San Antonio Hospital, meanwhile, had not resolved its parking insufficiency issue. Taking stock of the existence of state law that requires that a vote of the residents must take place before a municipality can shed any existing park property, the hospital’s management had come to recognize that such a vote would need to take place, and that it would have to prevail in that vote, if it was going to be able to buy the 4.631 acres. To put such a referendum before the voters, the hospital would need to gather the valid signatures of 15 percent of the city’s voters who had participated in the last election endorsing such a ballot measure. An alternative existed, that being that the city council could use its authority to place the proposition in support of the sale on the ballot. Using its influence with Mayor Debbie Stone, who had assembled a loose coalition over the course of 2019 that consisted of the general support of councilmen Ricky Felix, Rudy Zuniga and Bill Velto, the hospital obtained council approval for putting the measure on the November 2020 ballot. By doing it that way, the council obtained an assurance from the hospital that it would pay the roughly $130,000 cost of having the measure appear on the ballot rather than the city paying for it, which would have been the case if the hospital had succeeded with a petition drive to force the measure onto the ballot.
Flower was under pressure at Richards, Watson & Gershon to in some fashion salvage or resurrect his professional colleague Markman’s reputation and good name. Additionally, he perceived, perhaps not fully accurately, that the loose ruling coalition led by Mayor Stone was yet intact, and that it was that coalition’s will that the hospital prevail on the vote with regard to the sale. Accordingly, when he put the language together for the ballot measure, he shaded things in a way that was intended to move the city’s residents toward supporting, rather than voting against, the measure. Indeed, subtly embroidered into the text of the measure was what some interpreted to be an argument in favor of it. The measure, as written by Flower, stated, “In order to secure at least $4,300,000 for the City of Upland to use solely for public improvements to Memorial Park, which may include a new baseball field, additional public parking and other new public amenities, landscaping, structures, and walking trails, shall the City discontinue using approximately 4.63 acres of Memorial Park so it may be sold to San Antonio Regional Hospital to add new facilities and increase capacity for critically-needed medical services?”
That ballot language was sent to the San Bernardino County Registrar of Voters Office, which agreed to place it on the November ballot.
There remain elements of the Upland community opposed to any reduction of the footprint of Memorial Park. One among those, Marjorie Benesh, represented by Briggs, filed suit against the city, asserting the ballot wording “is the language of advocacy” and was therefore not impartial. Given that the registrar of voters’ deadline for receiving the language on ballot initiatives had elapsed on August 17, an expedited hearing on the matter was set before Judge Cohn on August 25. Cohn’s authority as a Superior Court judge was such that he could order the Registrar of Voters to make changes to the ballot language, even if the registrar’s deadline for receiving that language had already passed.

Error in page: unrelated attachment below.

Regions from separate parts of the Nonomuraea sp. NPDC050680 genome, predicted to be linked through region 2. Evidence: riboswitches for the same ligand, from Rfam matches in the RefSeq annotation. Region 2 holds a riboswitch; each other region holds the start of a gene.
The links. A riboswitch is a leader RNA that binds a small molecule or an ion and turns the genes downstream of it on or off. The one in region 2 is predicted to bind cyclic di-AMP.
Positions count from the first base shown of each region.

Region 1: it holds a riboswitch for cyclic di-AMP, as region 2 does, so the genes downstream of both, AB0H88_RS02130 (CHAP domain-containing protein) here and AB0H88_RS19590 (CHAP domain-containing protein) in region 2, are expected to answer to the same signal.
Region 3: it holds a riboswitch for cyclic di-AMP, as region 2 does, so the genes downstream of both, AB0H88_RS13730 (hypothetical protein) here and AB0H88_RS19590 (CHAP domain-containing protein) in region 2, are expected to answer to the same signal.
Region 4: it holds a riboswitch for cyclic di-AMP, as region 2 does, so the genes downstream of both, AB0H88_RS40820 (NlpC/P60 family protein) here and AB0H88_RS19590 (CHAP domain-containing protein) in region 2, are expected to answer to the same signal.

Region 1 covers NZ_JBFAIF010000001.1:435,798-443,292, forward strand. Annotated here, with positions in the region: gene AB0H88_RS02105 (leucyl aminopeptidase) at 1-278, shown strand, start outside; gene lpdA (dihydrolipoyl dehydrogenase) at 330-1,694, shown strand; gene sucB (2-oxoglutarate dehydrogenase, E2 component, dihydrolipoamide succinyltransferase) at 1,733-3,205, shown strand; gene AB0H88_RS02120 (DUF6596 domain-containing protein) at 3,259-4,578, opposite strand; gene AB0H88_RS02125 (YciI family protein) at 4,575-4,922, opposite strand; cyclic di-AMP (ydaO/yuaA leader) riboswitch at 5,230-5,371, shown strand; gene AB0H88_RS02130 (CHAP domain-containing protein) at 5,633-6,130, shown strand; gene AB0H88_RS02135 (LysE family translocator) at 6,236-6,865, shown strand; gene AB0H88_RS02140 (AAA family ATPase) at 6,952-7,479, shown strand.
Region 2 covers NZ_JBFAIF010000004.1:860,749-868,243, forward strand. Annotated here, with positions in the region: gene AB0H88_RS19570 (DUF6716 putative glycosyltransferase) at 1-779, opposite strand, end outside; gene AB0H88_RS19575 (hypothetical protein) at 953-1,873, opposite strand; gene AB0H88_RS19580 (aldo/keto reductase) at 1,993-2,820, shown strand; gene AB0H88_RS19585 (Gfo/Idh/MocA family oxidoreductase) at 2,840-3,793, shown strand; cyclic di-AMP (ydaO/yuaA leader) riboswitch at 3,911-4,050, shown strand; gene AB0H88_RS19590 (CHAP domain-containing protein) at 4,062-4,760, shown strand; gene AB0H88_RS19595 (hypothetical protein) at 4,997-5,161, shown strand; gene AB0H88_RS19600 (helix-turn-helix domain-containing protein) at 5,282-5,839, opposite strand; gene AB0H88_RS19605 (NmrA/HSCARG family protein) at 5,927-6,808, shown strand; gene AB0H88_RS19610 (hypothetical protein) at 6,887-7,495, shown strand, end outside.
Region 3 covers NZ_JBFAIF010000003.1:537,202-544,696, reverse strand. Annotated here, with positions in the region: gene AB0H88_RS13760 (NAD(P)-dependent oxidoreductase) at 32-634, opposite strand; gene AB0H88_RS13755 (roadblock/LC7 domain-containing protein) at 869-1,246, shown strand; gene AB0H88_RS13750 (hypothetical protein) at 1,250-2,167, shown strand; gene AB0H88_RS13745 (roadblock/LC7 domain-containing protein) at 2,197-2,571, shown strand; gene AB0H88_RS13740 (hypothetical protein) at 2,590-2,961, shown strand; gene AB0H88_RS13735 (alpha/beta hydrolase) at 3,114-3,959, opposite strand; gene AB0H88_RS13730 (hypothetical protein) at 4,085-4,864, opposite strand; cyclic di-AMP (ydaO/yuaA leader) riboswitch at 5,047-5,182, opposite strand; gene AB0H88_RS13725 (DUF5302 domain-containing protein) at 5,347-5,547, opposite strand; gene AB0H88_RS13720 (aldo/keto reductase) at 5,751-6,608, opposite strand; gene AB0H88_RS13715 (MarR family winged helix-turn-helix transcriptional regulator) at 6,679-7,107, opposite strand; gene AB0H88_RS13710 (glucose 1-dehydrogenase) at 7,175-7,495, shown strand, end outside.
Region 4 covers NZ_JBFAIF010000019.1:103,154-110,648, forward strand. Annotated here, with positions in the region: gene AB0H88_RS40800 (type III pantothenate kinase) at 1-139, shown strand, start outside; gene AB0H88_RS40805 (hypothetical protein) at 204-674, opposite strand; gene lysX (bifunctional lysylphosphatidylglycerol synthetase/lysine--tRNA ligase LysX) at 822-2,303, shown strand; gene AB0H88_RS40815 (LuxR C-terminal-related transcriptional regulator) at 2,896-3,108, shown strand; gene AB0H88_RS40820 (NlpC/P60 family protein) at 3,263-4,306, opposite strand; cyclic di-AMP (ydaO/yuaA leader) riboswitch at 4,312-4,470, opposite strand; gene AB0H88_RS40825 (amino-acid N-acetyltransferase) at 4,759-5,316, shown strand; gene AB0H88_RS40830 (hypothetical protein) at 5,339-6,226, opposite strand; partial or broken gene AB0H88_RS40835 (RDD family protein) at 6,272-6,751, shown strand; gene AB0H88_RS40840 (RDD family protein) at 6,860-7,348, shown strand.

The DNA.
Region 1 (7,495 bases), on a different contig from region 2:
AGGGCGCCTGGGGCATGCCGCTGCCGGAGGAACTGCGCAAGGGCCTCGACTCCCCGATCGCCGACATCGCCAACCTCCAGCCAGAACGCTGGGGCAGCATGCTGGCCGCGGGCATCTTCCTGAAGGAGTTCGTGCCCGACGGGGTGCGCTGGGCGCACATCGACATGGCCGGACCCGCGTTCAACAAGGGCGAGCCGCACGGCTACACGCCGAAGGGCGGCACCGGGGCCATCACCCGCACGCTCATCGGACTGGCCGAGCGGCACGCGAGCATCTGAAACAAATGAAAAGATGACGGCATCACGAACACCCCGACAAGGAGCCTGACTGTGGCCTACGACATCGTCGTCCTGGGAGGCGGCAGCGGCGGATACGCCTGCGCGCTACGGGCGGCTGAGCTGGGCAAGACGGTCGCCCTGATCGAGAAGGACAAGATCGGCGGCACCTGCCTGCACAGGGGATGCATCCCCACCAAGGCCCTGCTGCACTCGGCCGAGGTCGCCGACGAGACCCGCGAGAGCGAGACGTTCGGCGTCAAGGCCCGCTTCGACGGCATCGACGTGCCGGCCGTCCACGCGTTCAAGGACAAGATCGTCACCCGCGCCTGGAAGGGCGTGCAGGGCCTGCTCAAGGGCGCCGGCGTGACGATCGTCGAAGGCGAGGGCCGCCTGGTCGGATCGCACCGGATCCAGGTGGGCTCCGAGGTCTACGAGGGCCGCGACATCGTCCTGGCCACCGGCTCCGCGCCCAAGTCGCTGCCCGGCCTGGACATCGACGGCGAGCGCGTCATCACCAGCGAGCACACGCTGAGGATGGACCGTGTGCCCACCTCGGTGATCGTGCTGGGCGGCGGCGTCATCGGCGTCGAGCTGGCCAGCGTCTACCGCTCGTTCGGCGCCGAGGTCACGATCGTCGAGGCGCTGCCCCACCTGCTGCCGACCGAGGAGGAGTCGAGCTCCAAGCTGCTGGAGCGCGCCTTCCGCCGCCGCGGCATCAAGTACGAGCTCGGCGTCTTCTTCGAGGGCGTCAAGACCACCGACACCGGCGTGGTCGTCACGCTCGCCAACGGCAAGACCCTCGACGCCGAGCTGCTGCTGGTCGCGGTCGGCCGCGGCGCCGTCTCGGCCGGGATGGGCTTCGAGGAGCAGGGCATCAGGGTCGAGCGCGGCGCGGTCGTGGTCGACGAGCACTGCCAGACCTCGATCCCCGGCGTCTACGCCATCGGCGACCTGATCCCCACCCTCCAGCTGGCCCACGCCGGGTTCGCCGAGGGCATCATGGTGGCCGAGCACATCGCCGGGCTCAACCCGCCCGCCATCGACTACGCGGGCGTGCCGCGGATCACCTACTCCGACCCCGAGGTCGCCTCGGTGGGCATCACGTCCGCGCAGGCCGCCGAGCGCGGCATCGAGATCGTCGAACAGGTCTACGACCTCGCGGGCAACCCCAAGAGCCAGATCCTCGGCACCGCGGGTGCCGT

On Friday, August 21 at 8:30 p.m., the Upland City Council scheduled an emergency meeting, to be held at the highly uncommon meeting time of 7:30 a.m. on Monday, August 24, to consider submitting an alteration to the language of the ballot measure, which by that point was designated Measure Q, to the registrar of voters.
At Monday morning’s meeting, the city council, which at this point has been reduced from its normal five members to four members following the resignation of Councilman Ricky Felix announced in May and made effective in June, the council heard Flower contend that he “continue[s] to believe that the existing ballot label is impartial and fairly describes the nature of the measure.” Flower nevertheless said that “to avoid any potential uncertainty and in an abundance of caution, San Antonio Regional Hospital is requesting the city council to consider amending the ballot label to ensure the voters have an opportunity to decide this question of public importance.”
Flower, Mayor Stone and City Manager Rosemary Hoerning, who are yet militating for the sale of the property in accordance with the wishes of the hospital, were concerned that if Judge Cohn did come to a determination that the wording of Measure Q was biased, he might dispense with the measure being placed on the November ballot altogether. Thus, Flower rewrote the measure so it was proposed to be worded, “Shall the measure allowing the City of Upland to abandon and discontinue using for park purposes approximately 4.63 acres of Memorial Park so it can be sold to San Antonio Regional Hospital, in order to add facilities and increase capacity for medical services, for a price not less than $4,300,000 that would be used solely for public improvements to Memorial Park, which may include a new baseball field, additional public parking, landscaping, walking trails, and other new public amenities, be adopted?”